Our top books picks this week: 16mm of Innocence explores a twisted past of Nazi refugees in South-West Africa

Plus: Paul M M Cooper’ s historical fantasy set in ancient Sri Lanka and something new from Fuminori Nakamura. newslide Fiction 16mm of Innocence Quentin Smith, Matador, January 28 It’s 1985 in South-West Africa. Three estranged siblings have returned home for a funeral and find disturbing old home movies locked away in the family house. […]

Plus: Paul M M Cooper’ s historical fantasy set in ancient Sri Lanka and something new from Fuminori Nakamura.

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Fiction

16mm of Innocence

Quentin Smith,

Matador, January 28

It’s 1985 in South-West Africa. Three estranged siblings have returned home for a funeral and find disturbing old home movies locked away in the family house. They reveal a twisted past of Nazi refugees, German colonialism and the harbouring of war criminals.

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River of Ink

Paul M M Cooper,

Bloomsbury Circus, January 28

A humble poet secures a coveted position at the king’s court and a life of ease is seemingly his. But when a ruthless warlord arrives in the country intent on conflict, his world and loyalties are put to the test. Historical fantasy set in ancient Sri Lanka that also takes inspiration from the court of Henry VIII.

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The Gun

Fuminori Nakamura,

Soho Press, January 5

A man finds a gun lying by a body in Tokyo. As his personal life unravels – through several romantic entanglements and a father who is about to die – Nishikawa becomes obsessed with the four bullets preloaded in its chamber. Nakamura is a previous winner of the Kenzaburo Oe Prize, Japan’s largest literary award.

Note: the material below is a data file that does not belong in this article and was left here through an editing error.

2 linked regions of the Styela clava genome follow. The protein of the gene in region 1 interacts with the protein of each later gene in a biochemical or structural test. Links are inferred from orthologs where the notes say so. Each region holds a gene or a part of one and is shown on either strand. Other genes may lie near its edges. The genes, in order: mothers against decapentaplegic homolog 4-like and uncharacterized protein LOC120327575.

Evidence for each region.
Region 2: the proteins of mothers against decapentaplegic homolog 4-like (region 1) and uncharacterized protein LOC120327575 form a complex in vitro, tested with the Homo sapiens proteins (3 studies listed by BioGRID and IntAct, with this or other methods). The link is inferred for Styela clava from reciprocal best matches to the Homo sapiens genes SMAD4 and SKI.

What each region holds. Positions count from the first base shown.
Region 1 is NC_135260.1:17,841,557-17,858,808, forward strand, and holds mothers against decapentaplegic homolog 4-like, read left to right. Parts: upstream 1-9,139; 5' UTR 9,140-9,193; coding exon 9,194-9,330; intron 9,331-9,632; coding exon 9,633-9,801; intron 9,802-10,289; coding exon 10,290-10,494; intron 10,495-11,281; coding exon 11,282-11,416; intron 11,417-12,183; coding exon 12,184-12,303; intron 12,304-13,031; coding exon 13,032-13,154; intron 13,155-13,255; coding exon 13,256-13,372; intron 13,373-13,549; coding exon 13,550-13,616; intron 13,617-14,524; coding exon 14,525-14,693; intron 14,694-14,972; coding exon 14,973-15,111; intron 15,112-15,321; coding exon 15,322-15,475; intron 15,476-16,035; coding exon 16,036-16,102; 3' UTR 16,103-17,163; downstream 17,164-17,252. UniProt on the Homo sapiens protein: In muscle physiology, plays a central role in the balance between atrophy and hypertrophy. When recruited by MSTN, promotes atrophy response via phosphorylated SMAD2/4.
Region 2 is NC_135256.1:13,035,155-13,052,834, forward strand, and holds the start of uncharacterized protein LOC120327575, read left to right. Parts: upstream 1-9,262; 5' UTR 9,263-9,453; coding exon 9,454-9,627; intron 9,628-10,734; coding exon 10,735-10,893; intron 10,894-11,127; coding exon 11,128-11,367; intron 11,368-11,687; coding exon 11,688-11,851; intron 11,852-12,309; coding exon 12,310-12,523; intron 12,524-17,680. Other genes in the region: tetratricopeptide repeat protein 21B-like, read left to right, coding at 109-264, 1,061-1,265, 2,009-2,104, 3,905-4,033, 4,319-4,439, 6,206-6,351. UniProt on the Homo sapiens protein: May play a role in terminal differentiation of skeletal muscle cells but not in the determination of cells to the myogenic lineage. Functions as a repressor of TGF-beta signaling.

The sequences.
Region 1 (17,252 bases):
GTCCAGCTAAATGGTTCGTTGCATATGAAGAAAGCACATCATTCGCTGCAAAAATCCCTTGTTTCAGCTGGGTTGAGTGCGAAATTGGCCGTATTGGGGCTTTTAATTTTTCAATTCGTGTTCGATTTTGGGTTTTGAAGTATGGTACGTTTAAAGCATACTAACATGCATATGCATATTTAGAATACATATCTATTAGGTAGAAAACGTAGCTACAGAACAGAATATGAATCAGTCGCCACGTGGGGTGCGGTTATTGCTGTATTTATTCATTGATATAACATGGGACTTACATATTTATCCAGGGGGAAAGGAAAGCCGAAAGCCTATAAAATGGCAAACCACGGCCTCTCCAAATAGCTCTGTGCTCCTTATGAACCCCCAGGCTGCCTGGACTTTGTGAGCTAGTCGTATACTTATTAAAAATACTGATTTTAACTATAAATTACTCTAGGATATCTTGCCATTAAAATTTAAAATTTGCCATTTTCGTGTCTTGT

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Non fiction

1956: The World in Revolt

Simon Hall,

Faber and Faber, January 7

From popular uprisings in Poland, Hungary and South Africa, to Fidel Castro’s drive for power in Cuba to the birth of rock ‘n’ roll, this book charts the history of one remarkable year. Time capsule history at its most expansive.

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Why Muslim Integration Fails in Christian-Heritage Societies

Claire Adida, David Laitin and Marie-Anne Valfort

Harvard University Press, February 1

After the Paris attacks, many ask if multiculturalism has failed. This book looks at why both non-Muslims and Muslims must share responsibility for integration problems.

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When Breath Becomes Air

Paul Kalanithi,

Reaktion Books, February 4

On the verge of completing 10 years’ training to become a neurosurgeon, Paul Kalanithi was diagnosed with inoperable lung cancer. He was just 36. This memoir chronicles his transformation from doctor to patient.

Source: art & life

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